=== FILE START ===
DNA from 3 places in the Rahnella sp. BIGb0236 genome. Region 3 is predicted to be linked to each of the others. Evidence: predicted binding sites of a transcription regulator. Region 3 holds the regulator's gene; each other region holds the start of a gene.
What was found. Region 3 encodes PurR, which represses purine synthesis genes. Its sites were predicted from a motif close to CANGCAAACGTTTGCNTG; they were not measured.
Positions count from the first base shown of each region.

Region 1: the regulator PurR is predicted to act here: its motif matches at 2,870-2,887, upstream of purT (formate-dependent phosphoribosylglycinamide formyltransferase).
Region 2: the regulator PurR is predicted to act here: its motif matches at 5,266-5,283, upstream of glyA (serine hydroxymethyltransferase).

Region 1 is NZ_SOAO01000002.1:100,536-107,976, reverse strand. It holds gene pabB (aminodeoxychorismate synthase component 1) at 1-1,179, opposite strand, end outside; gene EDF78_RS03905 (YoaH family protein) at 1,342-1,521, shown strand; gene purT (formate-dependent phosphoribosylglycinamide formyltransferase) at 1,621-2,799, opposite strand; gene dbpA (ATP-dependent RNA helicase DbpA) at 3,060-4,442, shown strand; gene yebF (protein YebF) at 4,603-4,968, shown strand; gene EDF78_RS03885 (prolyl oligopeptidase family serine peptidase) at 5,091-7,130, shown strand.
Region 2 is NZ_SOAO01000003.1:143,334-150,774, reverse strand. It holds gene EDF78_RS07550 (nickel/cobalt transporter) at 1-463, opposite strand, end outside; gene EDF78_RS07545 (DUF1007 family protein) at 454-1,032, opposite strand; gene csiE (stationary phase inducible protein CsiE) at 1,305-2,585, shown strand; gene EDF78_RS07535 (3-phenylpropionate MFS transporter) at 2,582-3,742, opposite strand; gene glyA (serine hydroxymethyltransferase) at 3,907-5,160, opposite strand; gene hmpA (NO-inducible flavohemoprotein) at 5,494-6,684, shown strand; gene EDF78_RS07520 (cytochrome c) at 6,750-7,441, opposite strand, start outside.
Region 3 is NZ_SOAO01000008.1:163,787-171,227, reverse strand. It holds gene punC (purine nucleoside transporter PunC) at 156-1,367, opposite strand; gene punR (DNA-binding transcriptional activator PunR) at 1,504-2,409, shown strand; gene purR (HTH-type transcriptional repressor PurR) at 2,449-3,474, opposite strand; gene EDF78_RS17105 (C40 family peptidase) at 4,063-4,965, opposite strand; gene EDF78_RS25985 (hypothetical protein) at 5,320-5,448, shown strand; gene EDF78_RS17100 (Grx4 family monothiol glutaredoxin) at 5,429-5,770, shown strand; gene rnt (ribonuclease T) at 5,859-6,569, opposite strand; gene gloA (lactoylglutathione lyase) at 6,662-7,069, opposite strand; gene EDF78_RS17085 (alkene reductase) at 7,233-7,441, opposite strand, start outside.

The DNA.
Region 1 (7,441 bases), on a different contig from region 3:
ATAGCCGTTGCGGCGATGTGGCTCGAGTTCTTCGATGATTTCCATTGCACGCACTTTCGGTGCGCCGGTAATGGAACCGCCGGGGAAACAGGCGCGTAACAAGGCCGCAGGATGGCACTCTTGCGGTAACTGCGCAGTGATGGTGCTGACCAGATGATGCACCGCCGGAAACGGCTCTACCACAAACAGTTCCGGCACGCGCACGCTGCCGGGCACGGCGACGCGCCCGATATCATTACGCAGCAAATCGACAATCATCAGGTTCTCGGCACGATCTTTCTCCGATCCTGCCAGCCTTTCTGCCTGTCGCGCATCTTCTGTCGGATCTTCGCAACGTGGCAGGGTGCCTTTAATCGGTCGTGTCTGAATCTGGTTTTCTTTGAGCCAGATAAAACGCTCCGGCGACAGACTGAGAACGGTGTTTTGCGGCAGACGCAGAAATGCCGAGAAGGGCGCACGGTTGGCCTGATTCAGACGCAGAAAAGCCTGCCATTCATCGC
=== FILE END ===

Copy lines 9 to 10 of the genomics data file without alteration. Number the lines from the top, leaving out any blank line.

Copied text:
The DNA.
Region 1 (7,441 bases), on a different contig from region 3: